13. 14. Sometimes our solidarity simply keeps hope alive. Hope is a precious weapon for prisoners of conscience battling to survive, relatives trying to obtain justice or human rights defenders bravely continuing their work despite danger and isolation.
  14. 15. Governments vote to start work on Arms Trade Treaty. In December 2006, 153 governments voted at the United Nations General Assembly to start work on developing a global treaty regulating conventional weapons - the weapons most commonly used in armed violence. This was largely thanks to work by the Control Arms campaign and its supporters The Control Arms Campaign was coordinated by AI, Oxfam and the International Action Network on Small arms and campaigns against these weapons being used in atrocities.
  15. 16. AI Stopping violence against women AI has written to the Prime Minster of Jamaica to welcome improvements in laws to stop violence against women. The Prime Minister of Jamaica, Mrs Portia Simpson Miller in March 2007 received a letter from,the AI Secretary General, Irene Khan, urging the government to take further steps during 2007 to eliminate violence against women.
  16. 17. <ul><li>AI advocated for : </li></ul><ul><li>the passing of laws in Jamaica effective to protect women and and girls from violence according to international standards and best practices to criminalise rape, including marital rape and other sexual offences in a gender-sensitive way. </li></ul><ul><li>Removal of the “warning” read to juries in court cases for violence against women which gave lesser weight to a women’s testimony in courts </li></ul><ul><li>Ratification of the Optional Protocol of CEDAW </li></ul><ul><li>the development of a National Gender Policy and Action Plan. </li></ul>
  17. 18. <ul><li>Allocation of a specific budget to National Gender Action Plan </li></ul><ul><li>Funding for more women’s shelters </li></ul><ul><li>funding for the Centre for Investigations of Sexual Offences and Child Abuse </li></ul><ul><li>A clear plan of action to improve the low clear-up rate for sexual assault cases. </li></ul>
  18. 19. Guantanamo: Freedom for UK resident Bisher al-Rawi On April 1, UK resident Bisher al-Rawi was reunited with his family in the UK after more than four years in military custody at the Guantanamo detention camp. Bisher al-Rawi - along with friend Jamil el-Banna - had been detained since November 2002 when the pair were arrested in Gambia on suspicion of alleged links with al-Qu’ida. Bisher al-Rawi expressed his thanks to AI stating:- “ Amnesty International and its good work throughout the world is a blooming flower of hope. I sincerely believe that without Amnesty’s immediate intervention in our case during those extremely difficult first days after our arrest in the Gambia, we probably would have been goners”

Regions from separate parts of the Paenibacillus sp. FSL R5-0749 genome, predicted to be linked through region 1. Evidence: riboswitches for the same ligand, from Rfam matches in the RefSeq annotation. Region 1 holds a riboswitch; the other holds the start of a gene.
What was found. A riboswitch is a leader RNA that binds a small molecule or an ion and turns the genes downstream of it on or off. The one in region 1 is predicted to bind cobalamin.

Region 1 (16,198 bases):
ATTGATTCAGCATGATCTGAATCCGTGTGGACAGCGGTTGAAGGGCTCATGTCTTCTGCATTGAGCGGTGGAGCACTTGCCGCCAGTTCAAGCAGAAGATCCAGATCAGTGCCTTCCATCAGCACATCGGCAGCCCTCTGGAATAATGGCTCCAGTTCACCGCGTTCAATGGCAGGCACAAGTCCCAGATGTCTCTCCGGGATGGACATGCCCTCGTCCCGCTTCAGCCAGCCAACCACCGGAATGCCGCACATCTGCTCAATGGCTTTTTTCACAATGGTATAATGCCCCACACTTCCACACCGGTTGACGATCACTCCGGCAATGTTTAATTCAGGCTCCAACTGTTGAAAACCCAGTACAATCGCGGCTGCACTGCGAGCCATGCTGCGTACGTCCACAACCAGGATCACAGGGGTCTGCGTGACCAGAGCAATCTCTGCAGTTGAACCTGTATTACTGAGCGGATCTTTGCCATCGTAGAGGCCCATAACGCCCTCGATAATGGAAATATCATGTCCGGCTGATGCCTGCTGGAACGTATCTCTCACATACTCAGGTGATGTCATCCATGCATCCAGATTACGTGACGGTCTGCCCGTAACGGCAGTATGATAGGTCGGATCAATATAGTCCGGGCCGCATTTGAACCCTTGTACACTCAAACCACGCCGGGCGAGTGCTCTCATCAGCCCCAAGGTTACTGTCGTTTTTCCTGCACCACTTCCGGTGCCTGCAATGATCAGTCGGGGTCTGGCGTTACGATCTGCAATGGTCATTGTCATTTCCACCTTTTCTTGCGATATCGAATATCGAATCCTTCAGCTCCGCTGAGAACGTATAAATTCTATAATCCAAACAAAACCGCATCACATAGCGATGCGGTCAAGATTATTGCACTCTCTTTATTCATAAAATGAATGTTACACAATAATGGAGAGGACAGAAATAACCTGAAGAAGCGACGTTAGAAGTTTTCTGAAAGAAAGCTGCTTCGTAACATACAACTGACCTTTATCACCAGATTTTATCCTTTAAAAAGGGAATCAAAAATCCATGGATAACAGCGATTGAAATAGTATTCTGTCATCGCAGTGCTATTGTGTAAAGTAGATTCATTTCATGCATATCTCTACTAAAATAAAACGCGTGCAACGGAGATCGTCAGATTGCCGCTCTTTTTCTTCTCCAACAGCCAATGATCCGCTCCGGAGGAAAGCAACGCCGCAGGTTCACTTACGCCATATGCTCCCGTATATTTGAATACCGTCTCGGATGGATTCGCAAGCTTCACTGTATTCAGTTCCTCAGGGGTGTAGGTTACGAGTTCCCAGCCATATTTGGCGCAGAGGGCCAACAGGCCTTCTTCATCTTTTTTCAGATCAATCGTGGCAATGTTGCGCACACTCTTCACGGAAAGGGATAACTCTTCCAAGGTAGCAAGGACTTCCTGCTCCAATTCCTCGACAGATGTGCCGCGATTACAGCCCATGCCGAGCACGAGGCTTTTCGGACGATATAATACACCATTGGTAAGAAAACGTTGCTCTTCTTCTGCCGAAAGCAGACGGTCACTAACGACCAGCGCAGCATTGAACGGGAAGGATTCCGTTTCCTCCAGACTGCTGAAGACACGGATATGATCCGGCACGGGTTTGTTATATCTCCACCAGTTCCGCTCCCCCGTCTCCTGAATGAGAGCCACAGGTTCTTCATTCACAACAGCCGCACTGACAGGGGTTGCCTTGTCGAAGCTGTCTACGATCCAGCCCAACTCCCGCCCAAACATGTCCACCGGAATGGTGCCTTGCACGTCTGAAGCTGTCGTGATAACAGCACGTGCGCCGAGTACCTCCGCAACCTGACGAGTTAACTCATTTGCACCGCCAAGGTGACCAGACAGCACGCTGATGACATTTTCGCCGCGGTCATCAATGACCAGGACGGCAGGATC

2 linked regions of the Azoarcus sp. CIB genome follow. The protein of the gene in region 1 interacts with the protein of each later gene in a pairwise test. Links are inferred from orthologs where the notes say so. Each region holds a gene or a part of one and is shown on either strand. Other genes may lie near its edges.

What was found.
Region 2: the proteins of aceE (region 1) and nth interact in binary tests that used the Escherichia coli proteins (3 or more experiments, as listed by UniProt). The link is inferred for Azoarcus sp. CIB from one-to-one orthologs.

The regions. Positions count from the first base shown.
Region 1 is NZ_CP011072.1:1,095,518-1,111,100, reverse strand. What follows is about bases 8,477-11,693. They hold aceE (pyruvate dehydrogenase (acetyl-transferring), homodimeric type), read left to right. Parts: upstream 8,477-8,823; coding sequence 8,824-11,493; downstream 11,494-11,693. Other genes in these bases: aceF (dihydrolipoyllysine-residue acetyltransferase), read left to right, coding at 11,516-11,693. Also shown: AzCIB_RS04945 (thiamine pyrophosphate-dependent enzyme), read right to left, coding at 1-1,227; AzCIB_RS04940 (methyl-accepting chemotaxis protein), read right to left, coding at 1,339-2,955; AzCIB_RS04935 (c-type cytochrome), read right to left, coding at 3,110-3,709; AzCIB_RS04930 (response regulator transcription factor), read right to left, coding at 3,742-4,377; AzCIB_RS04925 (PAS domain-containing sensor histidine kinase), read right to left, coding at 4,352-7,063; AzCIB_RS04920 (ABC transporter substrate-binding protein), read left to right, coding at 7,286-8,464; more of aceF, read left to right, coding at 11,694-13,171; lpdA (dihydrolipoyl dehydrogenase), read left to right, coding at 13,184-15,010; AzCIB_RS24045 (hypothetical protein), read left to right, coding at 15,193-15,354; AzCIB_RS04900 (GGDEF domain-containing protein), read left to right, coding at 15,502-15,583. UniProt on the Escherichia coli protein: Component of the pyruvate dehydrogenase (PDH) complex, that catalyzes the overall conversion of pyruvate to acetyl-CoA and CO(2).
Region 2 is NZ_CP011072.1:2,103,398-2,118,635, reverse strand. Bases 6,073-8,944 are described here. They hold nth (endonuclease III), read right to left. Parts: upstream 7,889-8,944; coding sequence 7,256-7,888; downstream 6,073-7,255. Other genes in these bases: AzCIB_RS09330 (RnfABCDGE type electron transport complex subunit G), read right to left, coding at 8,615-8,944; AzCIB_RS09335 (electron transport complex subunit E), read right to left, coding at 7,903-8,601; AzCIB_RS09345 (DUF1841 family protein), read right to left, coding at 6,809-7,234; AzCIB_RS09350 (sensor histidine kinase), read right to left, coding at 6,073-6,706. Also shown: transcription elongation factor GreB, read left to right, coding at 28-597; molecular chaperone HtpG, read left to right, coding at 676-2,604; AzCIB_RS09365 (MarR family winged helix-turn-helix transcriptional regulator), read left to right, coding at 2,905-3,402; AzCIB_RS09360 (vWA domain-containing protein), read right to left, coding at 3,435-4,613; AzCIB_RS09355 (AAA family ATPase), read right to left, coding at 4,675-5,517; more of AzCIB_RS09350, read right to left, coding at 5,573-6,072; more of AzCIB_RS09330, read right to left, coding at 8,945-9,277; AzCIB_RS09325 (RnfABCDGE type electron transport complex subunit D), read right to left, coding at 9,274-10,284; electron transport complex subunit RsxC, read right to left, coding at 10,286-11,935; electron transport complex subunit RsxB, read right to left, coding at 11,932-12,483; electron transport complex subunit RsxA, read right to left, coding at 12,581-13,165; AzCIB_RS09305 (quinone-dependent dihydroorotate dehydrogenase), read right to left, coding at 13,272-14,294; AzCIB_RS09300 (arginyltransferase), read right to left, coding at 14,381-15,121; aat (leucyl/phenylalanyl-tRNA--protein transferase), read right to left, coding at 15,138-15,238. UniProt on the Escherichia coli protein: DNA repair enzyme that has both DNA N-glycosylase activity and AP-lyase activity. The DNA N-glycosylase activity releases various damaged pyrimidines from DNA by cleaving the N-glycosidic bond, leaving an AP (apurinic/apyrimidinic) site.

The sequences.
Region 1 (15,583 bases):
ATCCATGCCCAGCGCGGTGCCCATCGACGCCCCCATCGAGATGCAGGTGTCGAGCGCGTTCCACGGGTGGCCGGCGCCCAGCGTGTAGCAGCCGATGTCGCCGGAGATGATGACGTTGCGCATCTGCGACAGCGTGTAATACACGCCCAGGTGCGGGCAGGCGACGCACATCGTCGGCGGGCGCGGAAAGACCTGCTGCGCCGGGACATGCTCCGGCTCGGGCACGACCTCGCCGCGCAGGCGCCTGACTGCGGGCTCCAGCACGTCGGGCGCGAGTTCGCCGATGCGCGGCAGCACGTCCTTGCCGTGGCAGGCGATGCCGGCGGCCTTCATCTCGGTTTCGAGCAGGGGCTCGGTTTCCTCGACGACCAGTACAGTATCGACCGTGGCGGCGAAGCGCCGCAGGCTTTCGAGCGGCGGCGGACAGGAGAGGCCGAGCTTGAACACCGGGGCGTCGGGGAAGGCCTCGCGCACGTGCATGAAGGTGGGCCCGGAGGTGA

19. 20. Is Amnesty Concerned in Australia? Yes, Amnesty International is an advocate for freedom of speech all around the world and is also concerned with the new sedition laws in Australia which AI argues are an attack on our civil liberties and freedom These laws mirror laws being developed all around the world and restrict freedom of expression and have the potential to impose harsh penalties and detention for those that the government suspects of being a threat to security.
  20. 21. DETENTION WITHOUT CHARGE The original proposal of the ASIO Bill 2002 (Cth) proposed that ASIO have the power to detain people in police custody without charge; to hold them incommunicado; to deny them access to legal advice; to strip-search detainees; and to interrogate them in detention for at least 48 hours, with provision for indefinite extension through the issuing of repeated warrants. Under this original Bill, detainees did not need to be suspected of a terrorist offence or any other criminal offence, but merely a suspicion leading to “reasonable grounds” to believe that the interrogation of detainees would “substantially assist the collection of intelligence that is important in relation to a terrorism offence” even where no terrorist act had occurred
  21. 22. Officers are able to use reasonable force to strip search people. Interrogation may be videotaped. There is no guarantees against the planting of evidence and extraction of false confessions according to Michael Chaaya in his analysis of the ASIO Act. In an attempt to prevent openly breaching the United Nations Convention on the Rights of the Child, the Joint Parliamentary Committee proposed to restrict the detention power to adults over the age of 18 years.